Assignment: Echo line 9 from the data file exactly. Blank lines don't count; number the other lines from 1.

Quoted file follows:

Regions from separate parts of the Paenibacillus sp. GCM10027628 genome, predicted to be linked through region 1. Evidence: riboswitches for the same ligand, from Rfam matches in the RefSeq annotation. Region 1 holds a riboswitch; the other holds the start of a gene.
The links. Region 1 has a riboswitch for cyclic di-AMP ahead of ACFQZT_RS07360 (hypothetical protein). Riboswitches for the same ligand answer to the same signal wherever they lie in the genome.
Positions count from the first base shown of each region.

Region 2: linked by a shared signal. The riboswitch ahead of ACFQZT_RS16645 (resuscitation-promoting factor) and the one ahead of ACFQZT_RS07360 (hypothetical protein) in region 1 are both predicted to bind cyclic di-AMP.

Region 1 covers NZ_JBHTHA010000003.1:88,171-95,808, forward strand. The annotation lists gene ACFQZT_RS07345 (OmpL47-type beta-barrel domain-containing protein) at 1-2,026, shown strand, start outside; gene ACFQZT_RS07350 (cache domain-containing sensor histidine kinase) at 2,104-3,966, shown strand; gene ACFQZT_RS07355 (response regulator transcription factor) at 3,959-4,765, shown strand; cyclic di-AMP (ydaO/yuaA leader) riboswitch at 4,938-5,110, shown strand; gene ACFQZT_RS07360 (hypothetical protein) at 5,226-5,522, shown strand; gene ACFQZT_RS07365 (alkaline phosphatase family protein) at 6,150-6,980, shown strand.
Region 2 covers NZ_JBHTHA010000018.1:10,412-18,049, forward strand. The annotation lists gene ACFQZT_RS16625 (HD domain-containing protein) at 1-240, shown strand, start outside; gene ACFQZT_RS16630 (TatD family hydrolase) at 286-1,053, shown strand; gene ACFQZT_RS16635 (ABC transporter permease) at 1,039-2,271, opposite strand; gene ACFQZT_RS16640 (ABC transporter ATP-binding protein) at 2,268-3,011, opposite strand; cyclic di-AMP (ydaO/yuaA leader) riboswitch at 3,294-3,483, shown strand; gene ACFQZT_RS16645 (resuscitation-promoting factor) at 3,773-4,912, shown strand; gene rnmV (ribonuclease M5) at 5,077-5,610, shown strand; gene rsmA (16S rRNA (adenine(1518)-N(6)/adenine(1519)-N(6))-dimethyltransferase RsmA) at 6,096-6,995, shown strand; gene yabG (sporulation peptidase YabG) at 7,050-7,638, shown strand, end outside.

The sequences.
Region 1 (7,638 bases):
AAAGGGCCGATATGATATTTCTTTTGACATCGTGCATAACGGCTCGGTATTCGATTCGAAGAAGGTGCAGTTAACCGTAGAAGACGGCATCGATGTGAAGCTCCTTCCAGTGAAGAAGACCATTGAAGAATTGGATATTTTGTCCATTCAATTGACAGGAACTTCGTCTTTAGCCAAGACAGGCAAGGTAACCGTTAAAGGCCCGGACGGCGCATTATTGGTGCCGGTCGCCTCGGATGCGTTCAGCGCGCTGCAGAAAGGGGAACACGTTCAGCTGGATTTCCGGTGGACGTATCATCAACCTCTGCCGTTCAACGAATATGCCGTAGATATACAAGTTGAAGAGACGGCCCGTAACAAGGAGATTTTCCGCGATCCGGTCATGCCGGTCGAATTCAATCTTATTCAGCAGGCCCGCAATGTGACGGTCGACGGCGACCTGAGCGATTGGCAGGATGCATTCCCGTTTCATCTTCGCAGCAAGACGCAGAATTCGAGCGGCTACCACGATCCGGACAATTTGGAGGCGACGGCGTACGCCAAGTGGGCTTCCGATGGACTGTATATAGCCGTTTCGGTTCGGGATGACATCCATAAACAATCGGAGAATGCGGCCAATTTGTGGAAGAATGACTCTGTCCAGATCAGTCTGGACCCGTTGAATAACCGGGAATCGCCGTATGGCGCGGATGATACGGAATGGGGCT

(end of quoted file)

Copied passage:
AAAGGGCCGATATGATATTTCTTTTGACATCGTGCATAACGGCTCGGTATTCGATTCGAAGAAGGTGCAGTTAACCGTAGAAGACGGCATCGATGTGAAGCTCCTTCCAGTGAAGAAGACCATTGAAGAATTGGATATTTTGTCCATTCAATTGACAGGAACTTCGTCTTTAGCCAAGACAGGCAAGGTAACCGTTAAAGGCCCGGACGGCGCATTATTGGTGCCGGTCGCCTCGGATGCGTTCAGCGCGCTGCAGAAAGGGGAACACGTTCAGCTGGATTTCCGGTGGACGTATCATCAACCTCTGCCGTTCAACGAATATGCCGTAGATATACAAGTTGAAGAGACGGCCCGTAACAAGGAGATTTTCCGCGATCCGGTCATGCCGGTCGAATTCAATCTTATTCAGCAGGCCCGCAATGTGACGGTCGACGGCGACCTGAGCGATTGGCAGGATGCATTCCCGTTTCATCTTCGCAGCAAGACGCAGAATTCGAGCGGCTACCACGATCCGGACAATTTGGAGGCGACGGCGTACGCCAAGTGGGCTTCCGATGGACTGTATATAGCCGTTTCGGTTCGGGATGACATCCATAAACAATCGGAGAATGCGGCCAATTTGTGGAAGAATGACTCTGTCCAGATCAGTCTGGACCCGTTGAATAACCGGGAATCGCCGTATGGCGCGGATGATACGGAATGGGGCT